USA Today Network Finds Success With Mobile Redesign

In August of 2017, the USA Today Network launched a redesigned mobile web experience. A year in, the mobile stats are showing improvement in various areas. Article scroll depth increased 86% year over year, while average time spent on those stories increased by 28%. Fronts have an improved image load speed of 400%.

The redesign has allowed the USA Today Network, comprised of more than 100 publications nationwide, to create a cohesive look across its publications with new tools targeting personalization features.

The company continues to evolve the look and technical offerings of its mobile websites. 

Jason Jedlinski, head of consumer product, told Publishing Insider: “The mobile web concepts we’re developing address our readers’ needs in several ways: show the depth of network coverage to users; maximize peak usage times and present stories accordingly; find ways our brands show up in social media and other distributed platforms.”



Jedlinski gave us a deeper look into how the redesign impacted the USA Today Network, from audience engagement to deepened revenue opportunities to collaboration between newsrooms.

Which aspects of the redesign have seen the most increased engagement specifically?

Two impactful redesign areas were our photo gallery template and video player experience. First, our gallery. We made a significant change from an in-line horizontal swipe experience to a standalone vertical scroll. We also improved how users enter into the photo gallery.

We now see a better balance of audience engagement and time spent within a gallery; users are viewing more photos and ads are loading more seamlessly.

Second, our video player. We aligned our player’s controls and design more closely to the features consumers are familiar with beyond our platform. We’ve consequently seen higher rates of video engagement and better completion times.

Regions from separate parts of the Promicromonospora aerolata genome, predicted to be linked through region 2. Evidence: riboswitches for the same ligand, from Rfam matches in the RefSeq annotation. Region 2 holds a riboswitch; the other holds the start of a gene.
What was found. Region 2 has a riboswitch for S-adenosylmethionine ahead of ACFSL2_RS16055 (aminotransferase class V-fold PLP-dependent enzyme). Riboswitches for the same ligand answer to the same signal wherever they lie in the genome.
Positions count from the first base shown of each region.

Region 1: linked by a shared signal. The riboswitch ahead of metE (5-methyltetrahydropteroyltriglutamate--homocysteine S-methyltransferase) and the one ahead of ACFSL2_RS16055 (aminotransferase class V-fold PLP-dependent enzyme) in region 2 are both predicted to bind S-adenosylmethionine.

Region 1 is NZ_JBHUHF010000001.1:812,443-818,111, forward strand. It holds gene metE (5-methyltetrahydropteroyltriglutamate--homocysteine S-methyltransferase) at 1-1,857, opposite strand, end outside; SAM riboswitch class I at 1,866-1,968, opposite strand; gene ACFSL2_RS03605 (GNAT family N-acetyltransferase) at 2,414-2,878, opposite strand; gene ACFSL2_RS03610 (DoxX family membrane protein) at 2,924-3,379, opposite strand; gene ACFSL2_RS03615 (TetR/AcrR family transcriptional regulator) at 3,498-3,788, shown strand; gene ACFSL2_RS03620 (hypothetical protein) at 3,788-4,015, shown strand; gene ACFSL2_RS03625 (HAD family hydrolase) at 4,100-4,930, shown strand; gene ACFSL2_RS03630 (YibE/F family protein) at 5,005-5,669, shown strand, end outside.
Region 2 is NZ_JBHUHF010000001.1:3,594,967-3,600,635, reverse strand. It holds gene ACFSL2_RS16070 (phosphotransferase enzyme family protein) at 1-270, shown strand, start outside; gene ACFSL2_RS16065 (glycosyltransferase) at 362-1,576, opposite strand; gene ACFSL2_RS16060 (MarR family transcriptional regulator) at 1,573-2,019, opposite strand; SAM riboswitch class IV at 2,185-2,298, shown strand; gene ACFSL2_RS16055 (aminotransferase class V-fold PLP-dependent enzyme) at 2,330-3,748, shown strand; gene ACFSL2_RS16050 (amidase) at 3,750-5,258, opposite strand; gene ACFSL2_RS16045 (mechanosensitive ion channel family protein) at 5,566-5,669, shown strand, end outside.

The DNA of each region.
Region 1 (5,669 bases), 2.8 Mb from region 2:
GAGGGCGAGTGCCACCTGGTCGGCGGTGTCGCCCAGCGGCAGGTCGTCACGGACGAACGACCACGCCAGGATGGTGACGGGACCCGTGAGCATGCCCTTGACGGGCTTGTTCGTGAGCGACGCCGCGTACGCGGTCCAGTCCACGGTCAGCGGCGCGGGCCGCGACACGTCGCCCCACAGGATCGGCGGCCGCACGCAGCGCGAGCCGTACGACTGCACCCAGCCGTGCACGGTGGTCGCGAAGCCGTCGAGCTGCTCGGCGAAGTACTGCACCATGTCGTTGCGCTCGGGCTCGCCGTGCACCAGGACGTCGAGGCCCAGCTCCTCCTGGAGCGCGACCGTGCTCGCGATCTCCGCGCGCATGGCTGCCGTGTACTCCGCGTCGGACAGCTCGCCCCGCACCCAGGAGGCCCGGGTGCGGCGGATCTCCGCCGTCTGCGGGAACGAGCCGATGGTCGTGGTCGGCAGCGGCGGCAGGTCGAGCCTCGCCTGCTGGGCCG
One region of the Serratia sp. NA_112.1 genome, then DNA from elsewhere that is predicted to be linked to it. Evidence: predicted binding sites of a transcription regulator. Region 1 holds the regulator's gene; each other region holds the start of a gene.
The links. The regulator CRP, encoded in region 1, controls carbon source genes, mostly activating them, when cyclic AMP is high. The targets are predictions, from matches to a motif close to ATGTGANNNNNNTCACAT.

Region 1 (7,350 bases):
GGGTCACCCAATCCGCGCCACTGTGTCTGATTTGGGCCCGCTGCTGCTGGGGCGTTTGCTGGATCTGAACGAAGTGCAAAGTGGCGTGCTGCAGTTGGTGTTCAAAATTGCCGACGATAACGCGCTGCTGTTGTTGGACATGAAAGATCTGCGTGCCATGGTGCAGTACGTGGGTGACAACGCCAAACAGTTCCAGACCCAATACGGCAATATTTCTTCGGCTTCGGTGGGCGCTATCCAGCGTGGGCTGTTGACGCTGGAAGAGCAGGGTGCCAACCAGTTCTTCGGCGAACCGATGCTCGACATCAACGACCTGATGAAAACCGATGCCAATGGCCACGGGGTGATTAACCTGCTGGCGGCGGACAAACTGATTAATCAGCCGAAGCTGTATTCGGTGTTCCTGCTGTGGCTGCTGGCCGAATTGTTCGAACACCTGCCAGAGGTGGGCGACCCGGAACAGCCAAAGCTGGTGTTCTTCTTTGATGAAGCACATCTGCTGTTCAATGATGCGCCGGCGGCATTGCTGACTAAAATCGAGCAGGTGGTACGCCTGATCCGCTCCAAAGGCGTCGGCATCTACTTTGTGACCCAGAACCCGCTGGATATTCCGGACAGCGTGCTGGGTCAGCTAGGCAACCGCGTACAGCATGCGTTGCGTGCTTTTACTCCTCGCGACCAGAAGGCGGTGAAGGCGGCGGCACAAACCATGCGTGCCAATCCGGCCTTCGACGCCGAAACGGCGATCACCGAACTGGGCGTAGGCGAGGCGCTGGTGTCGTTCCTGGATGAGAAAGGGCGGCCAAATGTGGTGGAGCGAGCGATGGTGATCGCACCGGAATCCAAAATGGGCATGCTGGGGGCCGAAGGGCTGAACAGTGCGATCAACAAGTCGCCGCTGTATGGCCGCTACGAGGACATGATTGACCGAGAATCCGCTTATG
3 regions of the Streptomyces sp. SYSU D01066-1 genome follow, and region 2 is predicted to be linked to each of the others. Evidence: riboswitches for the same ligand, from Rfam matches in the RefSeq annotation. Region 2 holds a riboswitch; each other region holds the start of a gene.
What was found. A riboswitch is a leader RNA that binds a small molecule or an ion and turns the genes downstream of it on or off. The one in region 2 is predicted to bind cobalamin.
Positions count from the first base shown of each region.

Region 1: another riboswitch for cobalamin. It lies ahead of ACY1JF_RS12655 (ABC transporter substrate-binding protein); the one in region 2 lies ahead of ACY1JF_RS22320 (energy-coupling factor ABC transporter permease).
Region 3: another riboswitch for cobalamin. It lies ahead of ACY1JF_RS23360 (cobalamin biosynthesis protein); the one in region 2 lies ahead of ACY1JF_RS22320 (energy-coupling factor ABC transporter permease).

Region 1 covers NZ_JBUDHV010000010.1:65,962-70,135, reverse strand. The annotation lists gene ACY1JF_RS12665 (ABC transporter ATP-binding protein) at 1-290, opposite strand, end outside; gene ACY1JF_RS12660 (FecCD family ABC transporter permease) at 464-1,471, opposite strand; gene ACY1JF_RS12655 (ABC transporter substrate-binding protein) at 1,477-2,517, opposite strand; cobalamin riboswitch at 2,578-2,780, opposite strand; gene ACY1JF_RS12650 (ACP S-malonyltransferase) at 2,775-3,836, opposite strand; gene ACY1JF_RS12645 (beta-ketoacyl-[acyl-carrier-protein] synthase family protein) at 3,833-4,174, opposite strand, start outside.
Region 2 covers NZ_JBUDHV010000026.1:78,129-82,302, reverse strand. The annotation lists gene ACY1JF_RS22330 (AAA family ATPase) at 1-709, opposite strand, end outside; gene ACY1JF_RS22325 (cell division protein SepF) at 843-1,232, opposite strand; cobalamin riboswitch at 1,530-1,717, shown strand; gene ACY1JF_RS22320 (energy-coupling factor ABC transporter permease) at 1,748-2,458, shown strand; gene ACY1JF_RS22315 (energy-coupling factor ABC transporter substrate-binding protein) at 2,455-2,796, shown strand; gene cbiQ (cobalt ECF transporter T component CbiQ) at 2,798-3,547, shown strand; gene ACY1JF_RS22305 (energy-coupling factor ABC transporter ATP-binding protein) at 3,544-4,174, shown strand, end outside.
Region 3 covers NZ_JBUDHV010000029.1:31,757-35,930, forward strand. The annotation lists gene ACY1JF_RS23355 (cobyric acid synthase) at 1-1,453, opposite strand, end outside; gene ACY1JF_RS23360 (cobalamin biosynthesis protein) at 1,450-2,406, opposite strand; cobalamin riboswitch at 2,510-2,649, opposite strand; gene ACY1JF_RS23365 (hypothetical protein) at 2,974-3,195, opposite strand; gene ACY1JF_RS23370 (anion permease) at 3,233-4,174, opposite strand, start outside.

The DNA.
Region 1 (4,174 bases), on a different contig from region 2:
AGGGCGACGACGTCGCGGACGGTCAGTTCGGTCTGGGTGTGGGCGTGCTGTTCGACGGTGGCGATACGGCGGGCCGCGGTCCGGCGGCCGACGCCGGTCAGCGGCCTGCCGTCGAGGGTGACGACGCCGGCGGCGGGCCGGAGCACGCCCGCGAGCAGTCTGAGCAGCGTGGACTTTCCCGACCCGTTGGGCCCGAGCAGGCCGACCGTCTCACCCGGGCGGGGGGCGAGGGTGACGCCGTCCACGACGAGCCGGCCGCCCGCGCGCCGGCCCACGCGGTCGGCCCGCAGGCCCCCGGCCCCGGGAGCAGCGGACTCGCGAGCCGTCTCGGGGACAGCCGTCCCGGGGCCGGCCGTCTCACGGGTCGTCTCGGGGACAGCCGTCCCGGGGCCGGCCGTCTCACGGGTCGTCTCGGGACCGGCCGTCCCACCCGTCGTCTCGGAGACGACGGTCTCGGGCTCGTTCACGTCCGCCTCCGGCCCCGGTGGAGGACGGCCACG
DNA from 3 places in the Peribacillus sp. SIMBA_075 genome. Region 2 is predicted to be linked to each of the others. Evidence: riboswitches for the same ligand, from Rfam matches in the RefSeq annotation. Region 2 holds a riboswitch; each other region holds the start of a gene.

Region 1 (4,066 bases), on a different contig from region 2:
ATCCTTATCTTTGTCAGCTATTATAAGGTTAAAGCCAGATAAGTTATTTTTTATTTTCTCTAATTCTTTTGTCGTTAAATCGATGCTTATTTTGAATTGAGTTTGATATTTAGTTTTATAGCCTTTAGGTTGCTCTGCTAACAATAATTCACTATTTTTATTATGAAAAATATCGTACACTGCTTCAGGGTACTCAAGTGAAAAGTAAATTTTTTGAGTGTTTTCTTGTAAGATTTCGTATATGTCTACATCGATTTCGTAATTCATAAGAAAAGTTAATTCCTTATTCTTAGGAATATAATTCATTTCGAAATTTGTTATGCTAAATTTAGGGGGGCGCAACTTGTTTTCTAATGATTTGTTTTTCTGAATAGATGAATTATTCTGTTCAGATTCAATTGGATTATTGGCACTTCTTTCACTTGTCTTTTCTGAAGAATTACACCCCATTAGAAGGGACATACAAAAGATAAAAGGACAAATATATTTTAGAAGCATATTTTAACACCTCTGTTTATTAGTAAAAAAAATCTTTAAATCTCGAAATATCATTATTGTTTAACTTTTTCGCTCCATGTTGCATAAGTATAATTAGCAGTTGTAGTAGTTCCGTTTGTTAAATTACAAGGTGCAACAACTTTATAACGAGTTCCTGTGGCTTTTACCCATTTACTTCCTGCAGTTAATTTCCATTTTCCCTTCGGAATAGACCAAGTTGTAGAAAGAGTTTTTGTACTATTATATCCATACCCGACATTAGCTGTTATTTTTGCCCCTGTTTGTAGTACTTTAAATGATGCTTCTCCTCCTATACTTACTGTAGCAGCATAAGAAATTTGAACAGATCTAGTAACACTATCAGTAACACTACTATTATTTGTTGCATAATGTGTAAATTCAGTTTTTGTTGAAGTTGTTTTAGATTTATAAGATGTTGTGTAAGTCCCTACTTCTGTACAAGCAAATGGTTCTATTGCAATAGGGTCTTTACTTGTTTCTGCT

One of the most gratifying success stories from our “newsfeed” approach is one that’s somewhat invisible to our audience: the efficiency it’s created for our local newsrooms. Once editors heard how much less time was spent curating from our pilot markets, they asked when their markets could launch. 

Spending more time on newsgathering — letting an efficient design serve up the latest and trending news — is a benefit with dividends.

How has the redesign led to greater collaboration across the USA Today Network?

We have initiatives driving greater collaboration and content sharing. Another advantage of the less-curated “newsfeed” approach is being able to automatically blend content from multiple sources.

For example, headlines from seamlessly appearing on the Milwaukee Journal Sentinel’s website without being programmed. National news and sports videos appear within lists of headlines, without individual local producers having to place them there.

How has the redesign allowed the network to grow?

We have been able to improve advertising yield through a more thoughtfully balanced ad map, adding more impressions per page while also deepening engagement. 

We’ve seen good growth in user engagement with mobile video, which has led to more pre-roll advertising revenue.

Reinforcing the scrolling nature of mobile has yielded benefits in engagement and revenue streams. We continue to pursue a deeper understanding of how our audiences find us on the web and have new concepts we'll test in the year ahead.

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